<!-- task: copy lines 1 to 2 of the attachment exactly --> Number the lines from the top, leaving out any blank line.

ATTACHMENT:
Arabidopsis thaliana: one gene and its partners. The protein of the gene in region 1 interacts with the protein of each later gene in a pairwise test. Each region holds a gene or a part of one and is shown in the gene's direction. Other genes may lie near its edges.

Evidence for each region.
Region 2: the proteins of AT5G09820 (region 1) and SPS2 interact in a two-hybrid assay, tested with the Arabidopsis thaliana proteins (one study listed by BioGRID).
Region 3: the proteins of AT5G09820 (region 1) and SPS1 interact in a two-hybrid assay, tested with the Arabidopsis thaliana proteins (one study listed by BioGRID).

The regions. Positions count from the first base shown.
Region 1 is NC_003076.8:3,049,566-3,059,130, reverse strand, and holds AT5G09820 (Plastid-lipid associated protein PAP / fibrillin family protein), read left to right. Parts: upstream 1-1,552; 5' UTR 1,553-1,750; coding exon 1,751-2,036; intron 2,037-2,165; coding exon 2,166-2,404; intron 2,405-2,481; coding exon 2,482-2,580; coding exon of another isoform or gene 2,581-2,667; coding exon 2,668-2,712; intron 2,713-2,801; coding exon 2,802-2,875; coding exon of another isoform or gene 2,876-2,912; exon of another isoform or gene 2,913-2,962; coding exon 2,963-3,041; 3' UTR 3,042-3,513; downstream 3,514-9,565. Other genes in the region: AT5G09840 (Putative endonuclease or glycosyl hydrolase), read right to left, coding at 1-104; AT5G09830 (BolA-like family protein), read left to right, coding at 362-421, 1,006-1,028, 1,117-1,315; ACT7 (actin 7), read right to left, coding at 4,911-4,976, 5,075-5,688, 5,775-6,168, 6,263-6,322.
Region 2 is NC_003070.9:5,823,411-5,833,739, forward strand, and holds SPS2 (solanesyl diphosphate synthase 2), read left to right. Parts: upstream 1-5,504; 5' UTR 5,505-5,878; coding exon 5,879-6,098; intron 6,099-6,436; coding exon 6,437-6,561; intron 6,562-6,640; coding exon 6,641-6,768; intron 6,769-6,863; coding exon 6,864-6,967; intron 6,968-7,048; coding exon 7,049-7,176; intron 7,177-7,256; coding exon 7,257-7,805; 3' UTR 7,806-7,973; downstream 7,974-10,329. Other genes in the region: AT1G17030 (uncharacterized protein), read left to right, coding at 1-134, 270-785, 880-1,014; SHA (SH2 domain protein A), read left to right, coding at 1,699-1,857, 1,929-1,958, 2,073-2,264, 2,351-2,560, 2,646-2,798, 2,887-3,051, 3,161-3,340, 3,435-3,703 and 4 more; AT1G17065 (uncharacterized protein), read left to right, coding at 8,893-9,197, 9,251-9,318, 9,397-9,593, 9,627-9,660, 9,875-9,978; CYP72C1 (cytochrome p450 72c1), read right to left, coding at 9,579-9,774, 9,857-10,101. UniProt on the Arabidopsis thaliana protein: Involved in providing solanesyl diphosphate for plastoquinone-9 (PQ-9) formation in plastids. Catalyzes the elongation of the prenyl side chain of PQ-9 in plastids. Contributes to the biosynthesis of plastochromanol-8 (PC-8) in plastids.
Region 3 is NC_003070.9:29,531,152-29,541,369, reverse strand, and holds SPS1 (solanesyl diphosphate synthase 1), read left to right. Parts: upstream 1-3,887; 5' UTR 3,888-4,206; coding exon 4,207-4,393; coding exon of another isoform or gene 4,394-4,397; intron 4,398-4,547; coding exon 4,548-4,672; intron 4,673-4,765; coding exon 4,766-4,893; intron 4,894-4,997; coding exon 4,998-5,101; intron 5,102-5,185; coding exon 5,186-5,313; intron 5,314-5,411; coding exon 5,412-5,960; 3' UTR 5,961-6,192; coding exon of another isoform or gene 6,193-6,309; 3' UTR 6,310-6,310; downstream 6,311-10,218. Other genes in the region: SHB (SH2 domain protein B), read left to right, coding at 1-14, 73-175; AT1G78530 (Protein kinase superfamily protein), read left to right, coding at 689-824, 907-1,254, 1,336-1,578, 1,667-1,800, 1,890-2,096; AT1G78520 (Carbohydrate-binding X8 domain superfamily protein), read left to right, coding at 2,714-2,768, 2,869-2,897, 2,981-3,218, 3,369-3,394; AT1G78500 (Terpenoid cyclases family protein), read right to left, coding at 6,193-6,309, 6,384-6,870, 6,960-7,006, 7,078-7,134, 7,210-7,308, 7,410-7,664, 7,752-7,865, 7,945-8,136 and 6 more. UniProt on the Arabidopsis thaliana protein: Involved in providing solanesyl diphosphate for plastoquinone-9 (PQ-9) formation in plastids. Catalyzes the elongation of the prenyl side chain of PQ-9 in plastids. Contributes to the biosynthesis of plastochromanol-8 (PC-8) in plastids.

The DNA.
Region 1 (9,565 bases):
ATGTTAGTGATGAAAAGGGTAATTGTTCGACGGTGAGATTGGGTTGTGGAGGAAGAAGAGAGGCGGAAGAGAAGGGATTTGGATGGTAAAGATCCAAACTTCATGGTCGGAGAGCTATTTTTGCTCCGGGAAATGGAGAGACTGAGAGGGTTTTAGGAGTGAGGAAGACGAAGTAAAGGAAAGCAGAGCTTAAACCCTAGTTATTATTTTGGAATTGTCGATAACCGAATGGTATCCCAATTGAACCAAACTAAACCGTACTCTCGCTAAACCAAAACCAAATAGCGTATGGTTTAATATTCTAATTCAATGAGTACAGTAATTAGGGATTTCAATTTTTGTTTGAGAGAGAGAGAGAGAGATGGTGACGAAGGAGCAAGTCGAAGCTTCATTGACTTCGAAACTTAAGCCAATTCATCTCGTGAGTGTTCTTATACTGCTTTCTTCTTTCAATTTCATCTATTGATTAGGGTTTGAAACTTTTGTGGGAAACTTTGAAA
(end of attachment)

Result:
Arabidopsis thaliana: one gene and its partners. The protein of the gene in region 1 interacts with the protein of each later gene in a pairwise test. Each region holds a gene or a part of one and is shown in the gene's direction. Other genes may lie near its edges.

Evidence for each region.